At Simla, following a 1971 war over Bangladesh, India again agreed to talk seriously about Kashmir. But again, the promise was honored in the breach, not the observance. During a brief honeymoon between India and Pakistan at Lahore in 1999, India once more promised genuine negotiations over Kashmir, and once more betrayed its pledge by instantly insisting that India’s claim of sovereignty over Kashmir would never be placed on the negotiating table.
When U.S. President Donald Trump offered his office of mediation on July 23, 2019, to resolve the Kashmir dispute, Indian Foreign Minister Subrahmanyam Jaishankar said on Aug. 2, 2019, that any discussion on Kashmir will only be conducted with Pakistan and only bilaterally. Then Jaishanker broke promise number nine when he told Chinese Foreign Minister Wang Yi just two weeks later on Aug. 13, 2019, that Kashmir was an internal matter of India.
Human rights inferno
The train of broken promises over Kashmir might be forgiven if the consequences were innocuous or inconsequential. But I submit the opposite is the case. India exerts an iron-fisted rule over Kashmir that would stir the heart of Genghis Khan.
With approximately 900,000 military and paramilitary troops in the territory, gruesome human rights violations are perpetrated with impunity on a scale that makes East Timor under Suharto seem like a tea party.
Every human rights group that has surveyed the grim Kashmir landscape, including the Human Rights Watch (HRW), Amnesty International and the U.N. High Commissioner on Human Rights (OHCR), has been shocked and horrified by the daily atrocities against the people of Kashmir. Ditto for the annual human rights country reports of the U.S. State Department.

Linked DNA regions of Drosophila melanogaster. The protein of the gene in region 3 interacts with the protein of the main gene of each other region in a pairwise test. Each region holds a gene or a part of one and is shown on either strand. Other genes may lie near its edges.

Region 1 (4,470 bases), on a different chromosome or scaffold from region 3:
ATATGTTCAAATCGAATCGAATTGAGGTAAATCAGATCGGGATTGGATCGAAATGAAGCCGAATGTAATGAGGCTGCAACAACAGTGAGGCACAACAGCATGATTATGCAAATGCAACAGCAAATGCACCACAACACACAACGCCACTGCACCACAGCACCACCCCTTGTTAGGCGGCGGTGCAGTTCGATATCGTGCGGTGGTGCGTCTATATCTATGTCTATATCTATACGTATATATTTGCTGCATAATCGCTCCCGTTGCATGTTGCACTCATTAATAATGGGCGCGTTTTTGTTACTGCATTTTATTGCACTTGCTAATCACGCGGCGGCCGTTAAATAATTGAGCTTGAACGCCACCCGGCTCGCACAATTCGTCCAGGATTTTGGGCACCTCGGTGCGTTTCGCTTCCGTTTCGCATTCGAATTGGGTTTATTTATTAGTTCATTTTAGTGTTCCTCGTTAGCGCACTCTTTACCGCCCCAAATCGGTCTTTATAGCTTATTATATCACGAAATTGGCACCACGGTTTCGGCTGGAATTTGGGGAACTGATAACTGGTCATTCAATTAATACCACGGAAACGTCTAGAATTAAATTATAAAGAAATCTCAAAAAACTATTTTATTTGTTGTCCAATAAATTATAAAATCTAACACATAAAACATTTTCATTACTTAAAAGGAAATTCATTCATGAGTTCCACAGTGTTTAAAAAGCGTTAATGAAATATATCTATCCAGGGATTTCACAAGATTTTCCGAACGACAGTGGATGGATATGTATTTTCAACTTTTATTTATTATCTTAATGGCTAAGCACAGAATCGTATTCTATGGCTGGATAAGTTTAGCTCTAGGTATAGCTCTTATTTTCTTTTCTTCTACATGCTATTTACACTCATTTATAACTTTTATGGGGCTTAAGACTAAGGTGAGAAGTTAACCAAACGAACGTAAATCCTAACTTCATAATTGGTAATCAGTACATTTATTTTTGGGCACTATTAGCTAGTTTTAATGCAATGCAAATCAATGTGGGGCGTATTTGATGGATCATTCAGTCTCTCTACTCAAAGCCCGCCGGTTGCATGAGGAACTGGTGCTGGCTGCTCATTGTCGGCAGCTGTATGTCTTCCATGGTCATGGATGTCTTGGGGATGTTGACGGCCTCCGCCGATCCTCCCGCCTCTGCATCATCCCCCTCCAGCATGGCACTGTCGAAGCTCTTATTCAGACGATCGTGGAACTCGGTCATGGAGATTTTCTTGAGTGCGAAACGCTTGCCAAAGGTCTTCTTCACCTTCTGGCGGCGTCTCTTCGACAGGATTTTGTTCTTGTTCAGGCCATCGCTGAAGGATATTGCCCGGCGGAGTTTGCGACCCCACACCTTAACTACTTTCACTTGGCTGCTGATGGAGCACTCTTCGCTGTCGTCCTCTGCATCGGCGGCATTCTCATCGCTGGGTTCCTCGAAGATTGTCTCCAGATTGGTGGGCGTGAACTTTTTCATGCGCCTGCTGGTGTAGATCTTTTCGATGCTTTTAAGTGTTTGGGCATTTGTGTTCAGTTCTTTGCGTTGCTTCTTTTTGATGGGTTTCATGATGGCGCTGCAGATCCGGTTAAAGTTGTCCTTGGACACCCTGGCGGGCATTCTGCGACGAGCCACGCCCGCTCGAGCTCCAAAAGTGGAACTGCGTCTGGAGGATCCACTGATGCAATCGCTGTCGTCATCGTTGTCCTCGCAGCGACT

To hide its human rights inferno in Kashmir, India prohibits world parliamentarians, international broadcasts or unchaperoned international electronic media. With no heart-clutching pictures in the living rooms of the U.S. and the EU, no moral clamor has arisen to do something to relieve the horrors of millions of Kashmiris. But griping at the unfairness of the world is as otiose as shouting at the weather.
The people of Kashmir are not vengeful. Charity and magnanimity would be their loadstars if self-determination were honored despite so many betrayals. Let us hope that the last promise over Kashmir has been broken.